Amir Locke would be alive if No “No-knock” Warrant

Amir Locke would still be alive if there was no “no-knock” warrant. Rev. Al Sharpton told the hundreds gathered Thursday for Amir Locke’s funeral that the 22-year-old Black man would still be alive if Minneapolis had banned “no-knock” warrants.

Rev. Sharpton was among several speakers who paid tribute to Locke and other Black people who have died in encounters with police.

The service was held at Shiloh Temple International Ministries, with songs and prayers. The service included strong condemnations of racism in policing and emphatic demands for change.

“Amir was not guilty of anything but being young and Black in America,” Sharpton said. He also said if Minneapolis had banned no-knock warrants “we wouldn’t be at a funeral this morning.”

The Rev. also noted that February is Black History Month, so he spoke about the history of slavery, how slaves had their names taken away from them and were forced to take the names of their masters. He said, Black people for too long have been seen as “nameless suspects.”

He went on to say that “Enough is enough. We are no longer going to be your nameless suspects”.

Amir Locke’s aunt, Linda Tyler, condemned racism in policing and she asked that officers stop talking about the need for more training, and instead start using de-escalation techniques on white and Black people alike.

“If it is something you simply cannot do, we just ask that you resign today instead of resigning another brother or sister to her grave,” she said. She also said she doesn’t want to hear about how policing is a difficult job.

“If you think being a police officer is a difficult profession, try to be a Black man,” she said.

Racism has shut down the lives of many black men and women.

Large portrait of Locke was displayed at the front of the church, with a white casket topped with roses and bouquets of flowers nearby.

Among those in attendance were, Minnesota Democratic Gov. Tim Walz and St. Paul Mayor Melvin Carter.

Locke’s death has prompted an outcry against no-knock warrants, with a push by his family and others to ban them in Minnesota and beyond.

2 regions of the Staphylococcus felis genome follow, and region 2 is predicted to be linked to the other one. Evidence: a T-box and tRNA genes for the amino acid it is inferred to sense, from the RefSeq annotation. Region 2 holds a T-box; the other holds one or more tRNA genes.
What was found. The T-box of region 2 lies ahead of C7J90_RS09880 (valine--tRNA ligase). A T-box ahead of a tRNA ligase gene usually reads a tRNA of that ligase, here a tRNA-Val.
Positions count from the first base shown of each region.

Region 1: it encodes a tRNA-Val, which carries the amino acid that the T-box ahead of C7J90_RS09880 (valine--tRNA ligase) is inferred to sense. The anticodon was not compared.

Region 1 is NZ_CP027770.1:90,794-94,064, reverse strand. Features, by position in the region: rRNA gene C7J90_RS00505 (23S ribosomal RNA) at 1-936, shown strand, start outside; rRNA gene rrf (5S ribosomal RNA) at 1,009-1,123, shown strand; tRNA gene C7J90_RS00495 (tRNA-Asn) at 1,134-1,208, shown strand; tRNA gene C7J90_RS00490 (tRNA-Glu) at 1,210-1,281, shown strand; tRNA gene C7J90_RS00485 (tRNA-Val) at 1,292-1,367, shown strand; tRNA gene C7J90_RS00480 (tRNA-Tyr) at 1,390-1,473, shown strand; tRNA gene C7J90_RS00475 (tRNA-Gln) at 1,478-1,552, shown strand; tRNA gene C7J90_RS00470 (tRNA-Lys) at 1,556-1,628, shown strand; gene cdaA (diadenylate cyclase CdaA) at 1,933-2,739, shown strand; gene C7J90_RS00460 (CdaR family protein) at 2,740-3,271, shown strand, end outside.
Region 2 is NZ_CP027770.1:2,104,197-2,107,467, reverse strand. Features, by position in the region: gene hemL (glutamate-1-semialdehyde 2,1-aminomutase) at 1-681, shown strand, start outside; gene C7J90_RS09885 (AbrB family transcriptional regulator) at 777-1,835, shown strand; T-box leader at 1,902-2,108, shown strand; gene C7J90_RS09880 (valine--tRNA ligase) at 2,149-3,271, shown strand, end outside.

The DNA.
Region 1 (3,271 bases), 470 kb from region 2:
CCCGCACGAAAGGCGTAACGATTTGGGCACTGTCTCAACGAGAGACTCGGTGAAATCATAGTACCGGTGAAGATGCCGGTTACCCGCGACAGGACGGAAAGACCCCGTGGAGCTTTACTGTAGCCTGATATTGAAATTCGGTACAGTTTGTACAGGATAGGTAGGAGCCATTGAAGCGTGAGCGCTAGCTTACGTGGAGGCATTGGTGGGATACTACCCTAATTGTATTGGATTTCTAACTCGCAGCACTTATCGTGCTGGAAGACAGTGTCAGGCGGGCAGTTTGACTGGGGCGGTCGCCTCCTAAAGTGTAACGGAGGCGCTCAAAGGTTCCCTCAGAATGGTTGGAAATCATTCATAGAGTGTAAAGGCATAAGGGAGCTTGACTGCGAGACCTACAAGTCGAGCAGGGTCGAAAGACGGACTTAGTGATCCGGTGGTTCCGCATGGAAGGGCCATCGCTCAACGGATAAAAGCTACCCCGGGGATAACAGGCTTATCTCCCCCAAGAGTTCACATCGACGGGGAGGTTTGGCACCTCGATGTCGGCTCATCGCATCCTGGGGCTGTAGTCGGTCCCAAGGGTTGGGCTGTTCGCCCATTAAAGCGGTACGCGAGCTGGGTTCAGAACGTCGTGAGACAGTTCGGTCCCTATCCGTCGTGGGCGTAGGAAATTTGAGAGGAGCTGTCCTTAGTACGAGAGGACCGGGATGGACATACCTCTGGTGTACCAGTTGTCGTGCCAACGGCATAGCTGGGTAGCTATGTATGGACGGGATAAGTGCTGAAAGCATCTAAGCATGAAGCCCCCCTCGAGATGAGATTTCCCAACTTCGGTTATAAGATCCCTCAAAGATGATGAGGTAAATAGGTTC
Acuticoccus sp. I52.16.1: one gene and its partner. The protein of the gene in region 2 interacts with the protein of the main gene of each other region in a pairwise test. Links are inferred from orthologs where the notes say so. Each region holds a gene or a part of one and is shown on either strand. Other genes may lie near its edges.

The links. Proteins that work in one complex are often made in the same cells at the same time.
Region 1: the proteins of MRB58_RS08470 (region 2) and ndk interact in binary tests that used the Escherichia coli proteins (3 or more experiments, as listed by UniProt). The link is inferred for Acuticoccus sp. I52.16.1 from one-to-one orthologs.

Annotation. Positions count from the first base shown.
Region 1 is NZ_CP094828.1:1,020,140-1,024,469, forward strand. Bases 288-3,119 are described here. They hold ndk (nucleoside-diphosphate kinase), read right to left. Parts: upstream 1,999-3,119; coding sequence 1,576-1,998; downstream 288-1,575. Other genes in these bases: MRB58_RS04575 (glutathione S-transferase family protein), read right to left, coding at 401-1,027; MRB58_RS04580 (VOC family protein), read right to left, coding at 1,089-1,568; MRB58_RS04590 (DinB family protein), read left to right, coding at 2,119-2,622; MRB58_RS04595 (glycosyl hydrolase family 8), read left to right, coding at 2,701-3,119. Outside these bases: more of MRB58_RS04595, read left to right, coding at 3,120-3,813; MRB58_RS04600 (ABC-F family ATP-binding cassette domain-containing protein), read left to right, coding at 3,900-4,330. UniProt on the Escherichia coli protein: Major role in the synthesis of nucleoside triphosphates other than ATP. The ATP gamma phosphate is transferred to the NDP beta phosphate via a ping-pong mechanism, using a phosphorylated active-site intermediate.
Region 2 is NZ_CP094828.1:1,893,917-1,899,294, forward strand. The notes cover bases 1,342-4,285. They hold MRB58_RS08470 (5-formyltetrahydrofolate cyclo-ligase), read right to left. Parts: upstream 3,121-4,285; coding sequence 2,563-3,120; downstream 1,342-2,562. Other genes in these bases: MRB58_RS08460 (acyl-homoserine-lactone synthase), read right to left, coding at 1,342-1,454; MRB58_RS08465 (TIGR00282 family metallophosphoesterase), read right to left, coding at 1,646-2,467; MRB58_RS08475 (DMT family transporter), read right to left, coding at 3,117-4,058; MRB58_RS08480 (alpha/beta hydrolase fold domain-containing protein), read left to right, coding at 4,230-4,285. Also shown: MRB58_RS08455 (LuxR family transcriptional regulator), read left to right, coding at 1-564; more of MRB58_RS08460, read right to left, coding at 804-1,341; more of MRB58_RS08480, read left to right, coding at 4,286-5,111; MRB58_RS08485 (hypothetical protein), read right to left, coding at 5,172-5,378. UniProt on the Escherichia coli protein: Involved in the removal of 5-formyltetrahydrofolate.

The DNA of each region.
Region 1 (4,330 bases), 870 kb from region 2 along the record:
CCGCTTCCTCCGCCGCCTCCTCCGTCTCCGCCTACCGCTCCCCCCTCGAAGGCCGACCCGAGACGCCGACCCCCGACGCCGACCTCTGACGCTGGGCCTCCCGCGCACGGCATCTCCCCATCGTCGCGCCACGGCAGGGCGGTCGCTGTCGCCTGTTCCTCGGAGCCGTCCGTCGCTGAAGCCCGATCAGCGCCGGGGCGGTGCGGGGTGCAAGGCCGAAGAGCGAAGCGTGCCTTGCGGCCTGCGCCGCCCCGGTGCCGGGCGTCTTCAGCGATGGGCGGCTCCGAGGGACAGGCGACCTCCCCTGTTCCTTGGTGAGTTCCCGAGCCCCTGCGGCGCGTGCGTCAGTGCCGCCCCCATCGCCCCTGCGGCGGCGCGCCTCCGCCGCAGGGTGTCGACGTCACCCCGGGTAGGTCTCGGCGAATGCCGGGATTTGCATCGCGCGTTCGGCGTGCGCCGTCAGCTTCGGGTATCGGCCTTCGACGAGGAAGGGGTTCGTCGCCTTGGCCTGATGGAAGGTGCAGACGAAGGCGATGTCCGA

Jacob Frey, Minneapolis Mayor, who has come under scrutiny for the city’s use of such warrants, and Minneapolis Interim Police Chief Amelia Huffman did not attend.

As the service began, hundreds of people sang the hymn, before Howell led the church in prayers. The Grammy Award-winning group, Sounds of Blackness also performed. They later sang their song, “Black Lives Matter.”

Amir Locke’s burial service was held in the same church where Daunte Wright was remembered after he was killed by a suburban Minneapolis police officer in April.

Recall that’s Locke was shot by a SWAT team member shortly before 7 a.m. on Feb. 2 as officers served a no-knock search warrant in a St. Paul homicide case. Body camera video shows at least four officers using a key to quietly enter the downtown apartment where he was staying, then shouting their presence. The video shows Locke, wrapped in a comforter, stirring and holding a handgun right before an officer shot him.

Frey has imposed a moratorium on No-knock warrants while the city reexamines its policy. The state Bureau of Criminal Apprehension is investigating Locke’s shooting.

The House Public Safety Committee also heard legislation that would significantly limit the use of no-knock warrants.

The bill, authored by Rep. Athena Hollins of St. Paul, only allows such warrants in a handful of exigent circumstances, such as kidnapping and human trafficking. It goes further than measures passed last year, which made it more difficult for officers to seek no-knock warrants.

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